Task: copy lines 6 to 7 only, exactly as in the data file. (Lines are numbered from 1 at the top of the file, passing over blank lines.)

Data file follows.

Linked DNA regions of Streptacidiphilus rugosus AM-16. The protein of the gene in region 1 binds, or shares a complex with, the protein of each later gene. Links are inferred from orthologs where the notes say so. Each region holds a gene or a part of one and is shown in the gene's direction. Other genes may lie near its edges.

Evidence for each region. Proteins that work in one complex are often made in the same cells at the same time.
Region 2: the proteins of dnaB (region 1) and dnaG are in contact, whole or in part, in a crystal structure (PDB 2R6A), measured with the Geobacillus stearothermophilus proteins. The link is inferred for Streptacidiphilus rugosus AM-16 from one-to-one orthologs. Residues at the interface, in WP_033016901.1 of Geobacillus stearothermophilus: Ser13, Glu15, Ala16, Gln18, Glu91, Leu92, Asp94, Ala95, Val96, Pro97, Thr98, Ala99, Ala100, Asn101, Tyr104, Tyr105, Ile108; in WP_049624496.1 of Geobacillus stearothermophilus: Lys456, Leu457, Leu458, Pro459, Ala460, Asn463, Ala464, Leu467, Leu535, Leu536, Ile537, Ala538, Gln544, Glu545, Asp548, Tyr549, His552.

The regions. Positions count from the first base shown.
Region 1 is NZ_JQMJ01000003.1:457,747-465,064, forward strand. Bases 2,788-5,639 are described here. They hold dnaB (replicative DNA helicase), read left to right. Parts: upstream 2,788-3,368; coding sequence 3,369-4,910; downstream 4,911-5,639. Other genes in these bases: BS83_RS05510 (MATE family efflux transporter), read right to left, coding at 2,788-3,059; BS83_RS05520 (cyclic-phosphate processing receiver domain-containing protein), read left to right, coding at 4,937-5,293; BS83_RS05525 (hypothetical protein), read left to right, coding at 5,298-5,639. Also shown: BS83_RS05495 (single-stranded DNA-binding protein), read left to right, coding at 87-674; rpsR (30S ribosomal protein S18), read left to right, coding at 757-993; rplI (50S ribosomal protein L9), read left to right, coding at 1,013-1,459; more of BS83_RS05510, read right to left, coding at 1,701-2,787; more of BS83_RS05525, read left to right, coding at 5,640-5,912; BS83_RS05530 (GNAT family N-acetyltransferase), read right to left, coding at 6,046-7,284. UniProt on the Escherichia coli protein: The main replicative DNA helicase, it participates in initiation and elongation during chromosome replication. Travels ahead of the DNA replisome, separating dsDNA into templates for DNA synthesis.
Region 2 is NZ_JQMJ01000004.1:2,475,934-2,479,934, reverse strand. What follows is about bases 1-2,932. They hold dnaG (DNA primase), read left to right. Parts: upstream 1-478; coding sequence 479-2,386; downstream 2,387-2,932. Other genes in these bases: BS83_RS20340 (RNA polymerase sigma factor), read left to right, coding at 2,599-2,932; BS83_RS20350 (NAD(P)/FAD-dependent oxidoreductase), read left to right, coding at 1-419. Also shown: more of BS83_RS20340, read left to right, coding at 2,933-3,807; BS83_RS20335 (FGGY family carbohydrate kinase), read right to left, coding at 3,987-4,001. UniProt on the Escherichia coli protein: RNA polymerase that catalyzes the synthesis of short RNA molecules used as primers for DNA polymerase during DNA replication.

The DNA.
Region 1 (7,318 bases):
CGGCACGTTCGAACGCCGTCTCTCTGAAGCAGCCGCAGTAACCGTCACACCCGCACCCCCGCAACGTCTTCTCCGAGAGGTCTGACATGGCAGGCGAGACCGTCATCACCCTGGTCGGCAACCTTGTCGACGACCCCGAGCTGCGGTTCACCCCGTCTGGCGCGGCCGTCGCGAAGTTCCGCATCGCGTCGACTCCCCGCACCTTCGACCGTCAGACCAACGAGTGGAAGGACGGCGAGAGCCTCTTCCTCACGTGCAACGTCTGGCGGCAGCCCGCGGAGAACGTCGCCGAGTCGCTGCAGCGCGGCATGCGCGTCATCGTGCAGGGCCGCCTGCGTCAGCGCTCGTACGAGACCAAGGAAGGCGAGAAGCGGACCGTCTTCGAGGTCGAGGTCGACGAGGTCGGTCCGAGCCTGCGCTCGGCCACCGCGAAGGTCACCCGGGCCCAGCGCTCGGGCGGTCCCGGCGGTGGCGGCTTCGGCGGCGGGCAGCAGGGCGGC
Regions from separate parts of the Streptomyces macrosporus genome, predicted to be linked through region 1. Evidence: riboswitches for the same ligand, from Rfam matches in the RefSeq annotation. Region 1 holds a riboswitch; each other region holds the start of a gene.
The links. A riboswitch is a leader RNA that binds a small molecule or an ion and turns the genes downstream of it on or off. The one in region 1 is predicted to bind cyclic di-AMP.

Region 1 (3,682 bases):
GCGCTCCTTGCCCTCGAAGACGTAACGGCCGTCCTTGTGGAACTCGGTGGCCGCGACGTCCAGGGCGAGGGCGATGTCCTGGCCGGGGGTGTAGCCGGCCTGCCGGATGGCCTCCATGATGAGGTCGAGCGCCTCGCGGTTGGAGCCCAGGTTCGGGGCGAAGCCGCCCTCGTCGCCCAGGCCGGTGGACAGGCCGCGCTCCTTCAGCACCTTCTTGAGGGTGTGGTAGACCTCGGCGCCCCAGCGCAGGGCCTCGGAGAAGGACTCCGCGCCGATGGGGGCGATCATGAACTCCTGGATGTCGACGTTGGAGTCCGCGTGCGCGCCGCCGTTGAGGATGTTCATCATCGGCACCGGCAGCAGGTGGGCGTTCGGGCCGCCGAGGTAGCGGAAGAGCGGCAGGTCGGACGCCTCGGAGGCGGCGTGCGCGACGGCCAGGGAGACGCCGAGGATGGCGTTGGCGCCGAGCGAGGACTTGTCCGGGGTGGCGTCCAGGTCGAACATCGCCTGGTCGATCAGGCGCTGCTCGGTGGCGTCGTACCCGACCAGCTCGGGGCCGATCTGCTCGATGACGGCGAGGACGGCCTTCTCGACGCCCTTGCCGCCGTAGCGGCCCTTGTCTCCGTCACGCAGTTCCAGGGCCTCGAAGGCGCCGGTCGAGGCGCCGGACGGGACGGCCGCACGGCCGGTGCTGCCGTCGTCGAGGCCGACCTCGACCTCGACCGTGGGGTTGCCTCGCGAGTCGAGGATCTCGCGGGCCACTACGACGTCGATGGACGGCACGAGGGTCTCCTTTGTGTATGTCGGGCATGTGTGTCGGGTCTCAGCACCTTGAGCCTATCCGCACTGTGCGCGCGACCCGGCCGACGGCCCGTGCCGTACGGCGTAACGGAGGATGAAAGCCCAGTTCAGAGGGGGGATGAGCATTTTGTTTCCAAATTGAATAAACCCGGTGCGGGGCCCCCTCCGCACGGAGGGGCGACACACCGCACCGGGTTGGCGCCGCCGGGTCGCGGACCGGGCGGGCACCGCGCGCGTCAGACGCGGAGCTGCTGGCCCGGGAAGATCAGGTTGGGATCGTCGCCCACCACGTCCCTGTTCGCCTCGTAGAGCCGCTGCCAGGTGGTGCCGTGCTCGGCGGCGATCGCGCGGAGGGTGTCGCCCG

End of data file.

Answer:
Region 2 is NZ_JQMJ01000004.1:2,475,934-2,479,934, reverse strand. What follows is about bases 1-2,932. They hold dnaG (DNA primase), read left to right. Parts: upstream 1-478; coding sequence 479-2,386; downstream 2,387-2,932. Other genes in these bases: BS83_RS20340 (RNA polymerase sigma factor), read left to right, coding at 2,599-2,932; BS83_RS20350 (NAD(P)/FAD-dependent oxidoreductase), read left to right, coding at 1-419. Also shown: more of BS83_RS20340, read left to right, coding at 2,933-3,807; BS83_RS20335 (FGGY family carbohydrate kinase), read right to left, coding at 3,987-4,001. UniProt on the Escherichia coli protein: RNA polymerase that catalyzes the synthesis of short RNA molecules used as primers for DNA polymerase during DNA replication.

The DNA.